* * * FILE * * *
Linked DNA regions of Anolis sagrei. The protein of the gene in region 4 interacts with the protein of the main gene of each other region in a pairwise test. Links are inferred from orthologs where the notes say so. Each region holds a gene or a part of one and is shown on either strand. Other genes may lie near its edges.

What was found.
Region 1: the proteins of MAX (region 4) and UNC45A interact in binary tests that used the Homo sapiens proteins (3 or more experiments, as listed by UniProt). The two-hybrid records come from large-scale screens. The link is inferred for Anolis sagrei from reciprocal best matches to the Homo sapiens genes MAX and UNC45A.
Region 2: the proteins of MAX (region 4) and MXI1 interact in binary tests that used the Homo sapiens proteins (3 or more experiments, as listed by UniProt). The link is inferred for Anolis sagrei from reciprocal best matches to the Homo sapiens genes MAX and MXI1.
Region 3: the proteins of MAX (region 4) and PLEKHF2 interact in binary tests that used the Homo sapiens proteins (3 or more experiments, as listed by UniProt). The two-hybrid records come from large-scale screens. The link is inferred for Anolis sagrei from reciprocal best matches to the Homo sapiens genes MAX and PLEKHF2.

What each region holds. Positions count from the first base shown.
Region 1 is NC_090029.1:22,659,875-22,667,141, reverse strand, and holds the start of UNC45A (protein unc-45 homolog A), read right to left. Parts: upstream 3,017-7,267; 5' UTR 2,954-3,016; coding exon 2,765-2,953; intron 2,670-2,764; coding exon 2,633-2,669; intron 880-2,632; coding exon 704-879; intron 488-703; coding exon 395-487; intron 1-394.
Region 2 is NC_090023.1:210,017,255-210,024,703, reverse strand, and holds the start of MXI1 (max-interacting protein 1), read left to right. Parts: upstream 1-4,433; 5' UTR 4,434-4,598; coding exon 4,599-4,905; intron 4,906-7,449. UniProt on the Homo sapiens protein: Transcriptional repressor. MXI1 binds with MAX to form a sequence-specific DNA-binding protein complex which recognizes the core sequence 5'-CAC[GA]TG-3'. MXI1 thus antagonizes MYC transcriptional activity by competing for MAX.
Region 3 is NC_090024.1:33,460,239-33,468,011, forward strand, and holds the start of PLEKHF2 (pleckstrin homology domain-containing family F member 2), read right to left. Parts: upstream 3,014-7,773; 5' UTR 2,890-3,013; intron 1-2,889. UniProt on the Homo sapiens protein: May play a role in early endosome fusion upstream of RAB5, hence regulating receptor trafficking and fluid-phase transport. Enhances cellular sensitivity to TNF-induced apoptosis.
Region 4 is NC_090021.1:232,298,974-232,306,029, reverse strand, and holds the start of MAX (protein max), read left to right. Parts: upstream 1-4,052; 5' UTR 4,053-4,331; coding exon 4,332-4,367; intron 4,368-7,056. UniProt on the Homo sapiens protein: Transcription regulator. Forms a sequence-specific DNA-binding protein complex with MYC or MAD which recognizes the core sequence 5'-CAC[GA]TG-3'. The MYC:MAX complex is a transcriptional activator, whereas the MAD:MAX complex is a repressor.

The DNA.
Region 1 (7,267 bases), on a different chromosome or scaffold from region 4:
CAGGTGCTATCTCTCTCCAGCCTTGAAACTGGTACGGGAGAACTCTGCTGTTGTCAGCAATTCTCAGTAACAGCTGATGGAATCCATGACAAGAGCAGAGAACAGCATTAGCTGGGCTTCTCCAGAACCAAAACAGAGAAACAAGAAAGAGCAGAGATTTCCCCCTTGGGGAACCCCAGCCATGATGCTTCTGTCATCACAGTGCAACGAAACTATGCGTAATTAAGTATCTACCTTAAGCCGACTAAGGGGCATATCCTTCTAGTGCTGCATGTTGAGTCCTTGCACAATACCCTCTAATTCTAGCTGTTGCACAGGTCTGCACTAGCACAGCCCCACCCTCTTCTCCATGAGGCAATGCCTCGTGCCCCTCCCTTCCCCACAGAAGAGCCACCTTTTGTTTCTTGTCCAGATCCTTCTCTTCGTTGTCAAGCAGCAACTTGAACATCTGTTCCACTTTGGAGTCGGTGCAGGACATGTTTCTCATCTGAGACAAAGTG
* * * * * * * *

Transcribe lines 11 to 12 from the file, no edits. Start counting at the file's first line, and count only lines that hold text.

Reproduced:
The DNA.
Region 1 (7,267 bases), on a different chromosome or scaffold from region 4: